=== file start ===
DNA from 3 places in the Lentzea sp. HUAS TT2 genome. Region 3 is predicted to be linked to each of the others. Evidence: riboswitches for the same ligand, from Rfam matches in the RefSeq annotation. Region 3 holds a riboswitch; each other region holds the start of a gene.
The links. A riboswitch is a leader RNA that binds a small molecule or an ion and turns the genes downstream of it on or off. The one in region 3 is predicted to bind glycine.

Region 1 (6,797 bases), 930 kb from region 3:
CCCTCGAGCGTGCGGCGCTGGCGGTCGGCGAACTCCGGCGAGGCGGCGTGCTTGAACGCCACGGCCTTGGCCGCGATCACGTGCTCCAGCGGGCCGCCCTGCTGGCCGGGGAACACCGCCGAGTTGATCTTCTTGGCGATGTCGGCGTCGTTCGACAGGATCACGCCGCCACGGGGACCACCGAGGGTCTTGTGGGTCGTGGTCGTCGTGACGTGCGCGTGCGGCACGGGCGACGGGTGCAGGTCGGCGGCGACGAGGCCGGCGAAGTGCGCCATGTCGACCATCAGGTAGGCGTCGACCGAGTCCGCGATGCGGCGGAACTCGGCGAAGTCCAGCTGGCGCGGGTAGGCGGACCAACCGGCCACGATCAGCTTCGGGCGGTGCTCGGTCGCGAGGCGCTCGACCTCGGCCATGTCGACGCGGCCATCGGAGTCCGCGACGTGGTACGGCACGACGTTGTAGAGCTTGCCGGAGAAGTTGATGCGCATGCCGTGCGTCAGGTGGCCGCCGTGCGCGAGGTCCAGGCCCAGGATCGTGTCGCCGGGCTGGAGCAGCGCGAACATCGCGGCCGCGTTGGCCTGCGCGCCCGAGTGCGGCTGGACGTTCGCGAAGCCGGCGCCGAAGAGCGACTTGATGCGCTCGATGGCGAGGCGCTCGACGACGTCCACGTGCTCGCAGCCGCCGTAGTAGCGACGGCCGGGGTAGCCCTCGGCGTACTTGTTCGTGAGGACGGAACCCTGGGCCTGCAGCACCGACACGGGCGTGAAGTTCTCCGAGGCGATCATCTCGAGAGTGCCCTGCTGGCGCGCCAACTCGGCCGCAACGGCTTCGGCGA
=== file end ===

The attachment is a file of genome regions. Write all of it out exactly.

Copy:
DNA from 3 places in the Lentzea sp. HUAS TT2 genome. Region 3 is predicted to be linked to each of the others. Evidence: riboswitches for the same ligand, from Rfam matches in the RefSeq annotation. Region 3 holds a riboswitch; each other region holds the start of a gene.
The links. A riboswitch is a leader RNA that binds a small molecule or an ion and turns the genes downstream of it on or off. The one in region 3 is predicted to bind glycine.

Region 1 (6,797 bases), 930 kb from region 3:
CCCTCGAGCGTGCGGCGCTGGCGGTCGGCGAACTCCGGCGAGGCGGCGTGCTTGAACGCCACGGCCTTGGCCGCGATCACGTGCTCCAGCGGGCCGCCCTGCTGGCCGGGGAACACCGCCGAGTTGATCTTCTTGGCGATGTCGGCGTCGTTCGACAGGATCACGCCGCCACGGGGACCACCGAGGGTCTTGTGGGTCGTGGTCGTCGTGACGTGCGCGTGCGGCACGGGCGACGGGTGCAGGTCGGCGGCGACGAGGCCGGCGAAGTGCGCCATGTCGACCATCAGGTAGGCGTCGACCGAGTCCGCGATGCGGCGGAACTCGGCGAAGTCCAGCTGGCGCGGGTAGGCGGACCAACCGGCCACGATCAGCTTCGGGCGGTGCTCGGTCGCGAGGCGCTCGACCTCGGCCATGTCGACGCGGCCATCGGAGTCCGCGACGTGGTACGGCACGACGTTGTAGAGCTTGCCGGAGAAGTTGATGCGCATGCCGTGCGTCAGGTGGCCGCCGTGCGCGAGGTCCAGGCCCAGGATCGTGTCGCCGGGCTGGAGCAGCGCGAACATCGCGGCCGCGTTGGCCTGCGCGCCCGAGTGCGGCTGGACGTTCGCGAAGCCGGCGCCGAAGAGCGACTTGATGCGCTCGATGGCGAGGCGCTCGACGACGTCCACGTGCTCGCAGCCGCCGTAGTAGCGACGGCCGGGGTAGCCCTCGGCGTACTTGTTCGTGAGGACGGAACCCTGGGCCTGCAGCACCGACACGGGCGTGAAGTTCTCCGAGGCGATCATCTCGAGAGTGCCCTGCTGGCGCGCCAACTCGGCCGCAACGGCTTCGGCGA